But amazingly, none of his troops were killed in the blast. Some were hurt, but the only one to die was Vendela himself.

“I died three times that day,” Vendela said. “But thanks to the miracle of combat medicine, I returned all three times.”

As he lay in various Army hospitals recuperating, thoughts went through his head.

“‘Why was I alive through all that happened to me, when I had seen others die from much smaller injuries?” he wondered. “During the day there was a lot of activity at the hospitals, but at night you are left alone in the hospital. Alone with only your thoughts. Sometimes I would go to sleep hoping I wouldn’t wake up. I didn’t know what life had in store for me.”

And what about his fiancé? Would the woman he fell in love with and proposed to still want him?

“She came to my hospital and stayed with me,” Vendela said. “I could see in her eyes how much she cared about me and that she didn’t care if I had lost my legs. She is the reason I am still here. She would tell me that God has a plan for me. It took a while for me to accept that.”

He finally left the hospital in July 2009 and began telling his story at high schools.

“Kids would come up to me and say, through tears, how much they had made their lives better just by hearing my story,” Vandela said. “I was helping them, but at the same time they were helping me. My wife had told me that if I could just affect one kid per year, I would be changing the world. It helped me to push on. I realized I could be a tool to help others.”

As he told his story, his own drive built up inside of him. He then decided he wanted to get back into football, this time as a coach. 

“I began coaching in Wyoming,” Vendela said. “At first I was afraid the kids would look down on me and wonder what I had to teach them about football. I found out it was totally opposite. There was instant respect.”

He began to try to get on coaching staffs when he moved back to Utah. Although the first 20 schools accepted his application, none called him back. Then, in 2012 his luck changed.

“I told my story to a guy at an American Legion function,” Vendela said. “He said he knew the coach of Jordan High because they were neighbors.”

Kjar found out about Vendela and called him. Kjar hired him on the spot.

“He told me he didn’t have any defensive coaching positions, but needed a running back coach,” Vendela said. “I began to study the position more so I would be ready for the season.”

It was Vendela’s first year on the team that Jordan won the state 5A championship.

“He contributed heavily to our success that year and he has continued contributing since,” Kjar said.

Throughout his four years at Jordan, Vendela has bonded with most of the players.

“The kids talk to me about things they won’t tell others,” he said. “I give them the best advice I can and help them through things. But what I have found along the way is, while I may be helping them, they are helping me. Some have taught me life lessons that I can pass along to others.”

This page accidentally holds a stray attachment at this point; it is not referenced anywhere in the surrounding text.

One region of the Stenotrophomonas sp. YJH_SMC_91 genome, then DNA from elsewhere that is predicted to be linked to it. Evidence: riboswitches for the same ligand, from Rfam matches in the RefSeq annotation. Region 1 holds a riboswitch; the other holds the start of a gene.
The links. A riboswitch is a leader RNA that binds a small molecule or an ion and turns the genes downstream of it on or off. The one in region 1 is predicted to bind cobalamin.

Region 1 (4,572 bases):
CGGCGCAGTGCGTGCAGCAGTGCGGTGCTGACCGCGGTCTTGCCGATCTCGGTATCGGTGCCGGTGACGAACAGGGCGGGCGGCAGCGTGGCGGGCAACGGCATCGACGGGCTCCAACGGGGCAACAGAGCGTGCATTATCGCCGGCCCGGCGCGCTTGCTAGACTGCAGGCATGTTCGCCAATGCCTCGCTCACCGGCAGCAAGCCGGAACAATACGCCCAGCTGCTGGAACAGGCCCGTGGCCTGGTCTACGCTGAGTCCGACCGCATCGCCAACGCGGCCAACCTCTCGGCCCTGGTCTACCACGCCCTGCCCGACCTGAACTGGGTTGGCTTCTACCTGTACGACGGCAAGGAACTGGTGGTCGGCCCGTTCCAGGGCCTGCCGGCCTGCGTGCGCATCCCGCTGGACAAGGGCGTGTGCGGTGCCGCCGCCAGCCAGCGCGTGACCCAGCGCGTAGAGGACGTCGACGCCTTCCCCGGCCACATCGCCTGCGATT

Vendela also dismisses the notion that he hears a lot: that football players aren’t very smart.

“I hear it all the time that people think football players are just dumb kids,” he said. “They are actually smarter and more respectful than many adults. I have nothing but respect for them because they give me nothing but respect. It doesn’t take them long to realize I am there to help them.”

Vendela even gets respect from the opposition.

“Last year after our game with Bingham, I had one of their players come all the way across the field to me,” Vendela said. “He got down on one knee, shook my hand and told me thanks for everything I had done for our country and for him.”

His favorite story revolved around Clay Moss, a former Jordan running back with all kinds of talent. But Moss had a chip on his shoulder and wasn’t very well liked on or off the field. He stayed away from others and wasn’t fulfilling all he could on the field.

“He was in a hole and wasn’t liked by even the coaches,” Vendela said. “I began talking to him and he began listening to me. He would even come to ask me for help. Before long, his life was turning around and he was making friends with the entire team.”

Moss would run for 134 yards and two touchdowns in the 2012 championship game. Later somebody approached Vendela to tell him why Moss had become such a threat.

“He told me Clay had said he worked so hard and ran so hard because of me,” Vendela recalled. “Clay had said that because I had lost my legs for him, he was going to run his legs into the ground for me. It was an emotional moment for me. That was his junior year and the next year he was a totally different person.”

Vendela’s approach to life hasn’t changed much from his mission in the Army to his mission as a coach. He is still trying to clear obstacles for safe passage for his charges